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A Passion for Pumpkin

November 19, 2012

Published here on October 8, 2012

Once a year, for the span of about three months, our country finds itself obsessed over the pumpkin. It reminds me of the way in which we obsess over politics for about six months every election.

Think about it. People blog about pumpkins (check out Pumpkin Spice Blog or Pumpkinmania), they tweet about them, they talk about them in everyday conversation. As I am writing this, my friend is next to me googling pumpkin recipes.

It’s impossible to go a day without seeing at least one advertisement for this vegetable, or fruit or whatever it is. Its prevalence in our lives during fall is astounding. This past week, I ordered a pumpkin spice latte from Starbucks, a pumpkin bagel with pumpkin cream cheese from Brueggers and pumpkin muffins from Harris Teeter. That same friend and I are planning on having a “pumpkin” day in culmination of our temporary love for the pumpkin. We’re thinking of having it on the 6th of November.

As with most trends, not everyone joins this cult-like following. Some people think they are “better than” the pumpkin. Others don’t like any variety of pumpkin — saying things like “it’s too sweet” or “it’s too traditional.” Still others, particularly college students, just don’t care enough to go out and buy any of these delectable treats.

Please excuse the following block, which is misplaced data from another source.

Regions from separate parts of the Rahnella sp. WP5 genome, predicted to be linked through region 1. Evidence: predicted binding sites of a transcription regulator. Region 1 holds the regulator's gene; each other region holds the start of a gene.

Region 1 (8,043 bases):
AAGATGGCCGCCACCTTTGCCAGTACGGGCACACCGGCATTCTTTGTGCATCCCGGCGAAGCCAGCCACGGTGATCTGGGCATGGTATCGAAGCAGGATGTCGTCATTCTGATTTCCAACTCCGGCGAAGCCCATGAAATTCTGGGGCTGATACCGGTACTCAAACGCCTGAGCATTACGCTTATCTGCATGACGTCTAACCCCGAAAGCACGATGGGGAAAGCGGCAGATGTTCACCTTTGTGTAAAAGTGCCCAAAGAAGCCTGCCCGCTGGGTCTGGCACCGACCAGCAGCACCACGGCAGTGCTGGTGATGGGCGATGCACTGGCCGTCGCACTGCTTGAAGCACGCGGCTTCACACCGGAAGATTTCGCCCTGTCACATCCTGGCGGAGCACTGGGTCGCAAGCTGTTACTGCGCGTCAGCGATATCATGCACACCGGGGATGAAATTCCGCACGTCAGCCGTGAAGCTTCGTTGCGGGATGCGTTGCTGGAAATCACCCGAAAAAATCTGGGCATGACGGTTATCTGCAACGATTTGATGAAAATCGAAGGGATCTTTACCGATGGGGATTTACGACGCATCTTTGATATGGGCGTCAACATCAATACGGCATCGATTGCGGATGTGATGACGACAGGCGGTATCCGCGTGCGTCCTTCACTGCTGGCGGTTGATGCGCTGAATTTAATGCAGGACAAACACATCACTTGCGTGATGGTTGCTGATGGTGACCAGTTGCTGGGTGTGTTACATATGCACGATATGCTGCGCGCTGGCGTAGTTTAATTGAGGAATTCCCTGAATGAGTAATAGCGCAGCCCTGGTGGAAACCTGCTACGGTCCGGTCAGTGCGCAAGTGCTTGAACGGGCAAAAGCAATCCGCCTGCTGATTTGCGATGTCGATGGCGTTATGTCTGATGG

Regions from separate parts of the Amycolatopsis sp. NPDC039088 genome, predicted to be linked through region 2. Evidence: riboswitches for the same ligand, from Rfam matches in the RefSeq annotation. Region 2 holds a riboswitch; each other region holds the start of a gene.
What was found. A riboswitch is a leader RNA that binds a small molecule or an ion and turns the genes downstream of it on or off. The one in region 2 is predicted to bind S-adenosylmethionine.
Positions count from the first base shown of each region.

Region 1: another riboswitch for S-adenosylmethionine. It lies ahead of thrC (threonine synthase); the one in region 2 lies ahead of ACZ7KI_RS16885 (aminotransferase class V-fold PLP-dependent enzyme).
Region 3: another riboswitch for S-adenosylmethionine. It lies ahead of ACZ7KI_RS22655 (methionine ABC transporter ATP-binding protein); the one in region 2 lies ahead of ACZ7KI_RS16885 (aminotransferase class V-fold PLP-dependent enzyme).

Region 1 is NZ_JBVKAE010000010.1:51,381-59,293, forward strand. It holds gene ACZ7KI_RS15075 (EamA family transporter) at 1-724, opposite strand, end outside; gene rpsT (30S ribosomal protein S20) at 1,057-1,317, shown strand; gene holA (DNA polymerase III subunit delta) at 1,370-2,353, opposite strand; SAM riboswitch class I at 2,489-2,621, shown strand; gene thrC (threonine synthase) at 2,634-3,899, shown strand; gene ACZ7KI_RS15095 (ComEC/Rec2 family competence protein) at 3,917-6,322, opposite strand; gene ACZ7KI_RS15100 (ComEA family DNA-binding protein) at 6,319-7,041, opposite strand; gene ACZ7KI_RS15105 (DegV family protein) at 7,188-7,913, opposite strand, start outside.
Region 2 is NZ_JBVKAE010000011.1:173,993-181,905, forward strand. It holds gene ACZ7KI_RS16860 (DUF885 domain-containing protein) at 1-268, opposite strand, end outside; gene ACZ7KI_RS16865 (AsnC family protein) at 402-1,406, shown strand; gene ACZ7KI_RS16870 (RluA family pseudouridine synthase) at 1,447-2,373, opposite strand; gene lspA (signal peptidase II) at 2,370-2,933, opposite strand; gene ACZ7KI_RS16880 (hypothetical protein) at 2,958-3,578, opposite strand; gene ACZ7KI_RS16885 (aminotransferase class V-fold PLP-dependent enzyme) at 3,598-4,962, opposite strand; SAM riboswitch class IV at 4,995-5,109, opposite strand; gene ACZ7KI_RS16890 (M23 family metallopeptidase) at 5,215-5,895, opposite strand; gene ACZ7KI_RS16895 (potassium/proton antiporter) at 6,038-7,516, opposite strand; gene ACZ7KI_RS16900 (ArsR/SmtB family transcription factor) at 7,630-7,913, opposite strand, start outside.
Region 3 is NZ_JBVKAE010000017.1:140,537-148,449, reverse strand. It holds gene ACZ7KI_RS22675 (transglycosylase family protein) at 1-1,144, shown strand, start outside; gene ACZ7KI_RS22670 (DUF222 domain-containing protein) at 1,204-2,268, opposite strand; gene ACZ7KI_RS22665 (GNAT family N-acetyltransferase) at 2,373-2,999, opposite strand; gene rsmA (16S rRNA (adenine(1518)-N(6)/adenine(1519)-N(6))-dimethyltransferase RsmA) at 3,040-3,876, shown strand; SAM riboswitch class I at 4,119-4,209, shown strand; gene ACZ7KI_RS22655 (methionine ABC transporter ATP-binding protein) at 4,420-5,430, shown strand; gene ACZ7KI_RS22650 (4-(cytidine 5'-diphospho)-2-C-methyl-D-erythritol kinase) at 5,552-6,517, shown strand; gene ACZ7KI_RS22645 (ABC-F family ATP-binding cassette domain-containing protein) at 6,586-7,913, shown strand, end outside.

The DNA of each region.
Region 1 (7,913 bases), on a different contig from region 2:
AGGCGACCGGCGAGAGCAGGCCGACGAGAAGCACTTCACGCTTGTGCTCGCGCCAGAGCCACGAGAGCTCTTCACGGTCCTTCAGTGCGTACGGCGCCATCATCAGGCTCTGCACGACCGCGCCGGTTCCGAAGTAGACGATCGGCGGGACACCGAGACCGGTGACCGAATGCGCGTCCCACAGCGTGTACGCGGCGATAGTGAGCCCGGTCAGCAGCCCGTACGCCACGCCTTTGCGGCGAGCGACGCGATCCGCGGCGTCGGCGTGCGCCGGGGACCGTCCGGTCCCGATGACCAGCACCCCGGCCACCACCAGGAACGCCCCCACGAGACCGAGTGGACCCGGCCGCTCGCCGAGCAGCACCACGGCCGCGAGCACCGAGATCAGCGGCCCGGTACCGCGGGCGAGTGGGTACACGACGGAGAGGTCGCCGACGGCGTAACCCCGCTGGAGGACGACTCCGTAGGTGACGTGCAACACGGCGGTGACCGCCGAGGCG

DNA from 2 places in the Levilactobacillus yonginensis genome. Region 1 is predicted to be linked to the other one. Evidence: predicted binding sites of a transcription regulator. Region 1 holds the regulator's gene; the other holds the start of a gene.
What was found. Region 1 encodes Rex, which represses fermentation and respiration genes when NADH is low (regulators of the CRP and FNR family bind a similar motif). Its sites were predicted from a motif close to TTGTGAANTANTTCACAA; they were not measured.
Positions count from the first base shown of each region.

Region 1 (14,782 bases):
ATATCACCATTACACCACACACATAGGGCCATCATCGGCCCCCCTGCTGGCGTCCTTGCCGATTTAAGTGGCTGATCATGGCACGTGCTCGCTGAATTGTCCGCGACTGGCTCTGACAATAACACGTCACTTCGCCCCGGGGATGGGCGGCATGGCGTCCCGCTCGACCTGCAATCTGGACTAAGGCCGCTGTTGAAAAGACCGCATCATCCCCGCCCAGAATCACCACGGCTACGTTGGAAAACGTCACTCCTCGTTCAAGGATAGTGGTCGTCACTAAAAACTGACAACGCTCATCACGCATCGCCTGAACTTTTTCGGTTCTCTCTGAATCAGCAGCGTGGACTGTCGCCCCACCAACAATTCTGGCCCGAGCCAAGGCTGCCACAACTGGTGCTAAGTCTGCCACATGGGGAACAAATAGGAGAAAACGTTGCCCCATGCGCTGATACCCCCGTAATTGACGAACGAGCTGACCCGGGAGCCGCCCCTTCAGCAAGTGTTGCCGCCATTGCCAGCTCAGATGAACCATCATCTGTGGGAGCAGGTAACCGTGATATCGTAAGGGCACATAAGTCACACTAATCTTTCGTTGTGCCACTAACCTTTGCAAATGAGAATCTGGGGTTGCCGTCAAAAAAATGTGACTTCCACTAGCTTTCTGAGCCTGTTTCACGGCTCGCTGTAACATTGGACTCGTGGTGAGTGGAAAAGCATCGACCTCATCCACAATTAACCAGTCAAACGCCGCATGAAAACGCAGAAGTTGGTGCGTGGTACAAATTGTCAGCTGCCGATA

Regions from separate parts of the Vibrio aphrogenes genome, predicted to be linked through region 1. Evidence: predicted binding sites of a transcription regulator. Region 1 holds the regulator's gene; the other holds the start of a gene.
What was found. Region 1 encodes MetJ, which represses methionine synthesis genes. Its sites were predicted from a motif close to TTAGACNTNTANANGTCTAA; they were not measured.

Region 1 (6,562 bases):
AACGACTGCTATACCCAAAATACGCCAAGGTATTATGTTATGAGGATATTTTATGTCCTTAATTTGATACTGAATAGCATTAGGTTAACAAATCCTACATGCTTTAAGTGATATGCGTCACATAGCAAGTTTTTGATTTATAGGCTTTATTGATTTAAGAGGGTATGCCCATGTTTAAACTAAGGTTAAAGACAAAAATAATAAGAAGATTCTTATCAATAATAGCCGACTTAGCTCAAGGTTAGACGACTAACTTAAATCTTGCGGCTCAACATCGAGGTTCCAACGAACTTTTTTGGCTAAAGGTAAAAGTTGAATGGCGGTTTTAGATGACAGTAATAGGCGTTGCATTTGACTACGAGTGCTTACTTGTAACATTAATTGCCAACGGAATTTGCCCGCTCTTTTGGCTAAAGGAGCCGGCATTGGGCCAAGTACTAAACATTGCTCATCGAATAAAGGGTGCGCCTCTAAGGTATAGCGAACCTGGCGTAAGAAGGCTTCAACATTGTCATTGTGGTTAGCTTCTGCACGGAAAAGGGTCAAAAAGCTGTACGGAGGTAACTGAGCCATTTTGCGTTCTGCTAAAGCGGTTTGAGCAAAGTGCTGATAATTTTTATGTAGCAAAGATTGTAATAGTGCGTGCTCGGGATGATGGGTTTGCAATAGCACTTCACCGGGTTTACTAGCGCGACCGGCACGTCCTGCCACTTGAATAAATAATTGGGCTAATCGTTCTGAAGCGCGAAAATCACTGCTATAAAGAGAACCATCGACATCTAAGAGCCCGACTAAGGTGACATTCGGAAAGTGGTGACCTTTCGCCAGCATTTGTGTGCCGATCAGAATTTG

But for the vast majority of people that do enjoy this three month phase of fall, the pumpkin is almost idolized. There are pumpkin growing contests that determine whose pumpkin is bigger (and thus better). Any food item with the word pumpkin in it is consumed by America. Those pumpkin muffins I bought from Harris Teeter? They were the last ones.

But is it the pumpkin itself that we’re so obsessed with? A recent column in the Wall Street Journal titled “Who Killed the Great Pumpkin” asks this same question. Is it actually the squash we care about so much, or is it this relatively new stuff called pumpkin spice? “Pumpkin became less a vegetable,” writes author Charles Passy, “and more a platform for piling on the flavor — cinnamon, brown sugar, ginger, allspice, nutmeg, you name it.” It seems as if the pumpkin has been dramatized by all of this extra stuff.

It makes sense. After all, pumpkin, by itself, is supposed to be enjoyed with a side of butter and some salt and pepper. To me that just sounds so…boring. I want the spice. I want my taste buds to be stimulated by a variety of intense flavors. I want action and drama. I want to turn on the news and hear about pumpkin this and pumpkin that. I want my life flavored with the same spice with which various marketing teams flavor their pumpkin products.

Have we lost the pumpkin completely? Have we so dramatized the pumpkin that we will never be able to just enjoy the pumpkin for itself? Maybe, maybe not. I personally appeal to the food companies that we enjoy pumpkin year-long. Maybe ease off of the crazy obsession we get once a year and turn the pumpkin dialogue into a year round thing with much less flair.

Pumpkin should still get the spotlight during its peak season, but let’s lay off the over-the-top fixation. It’s a squash. It’s not a movie.


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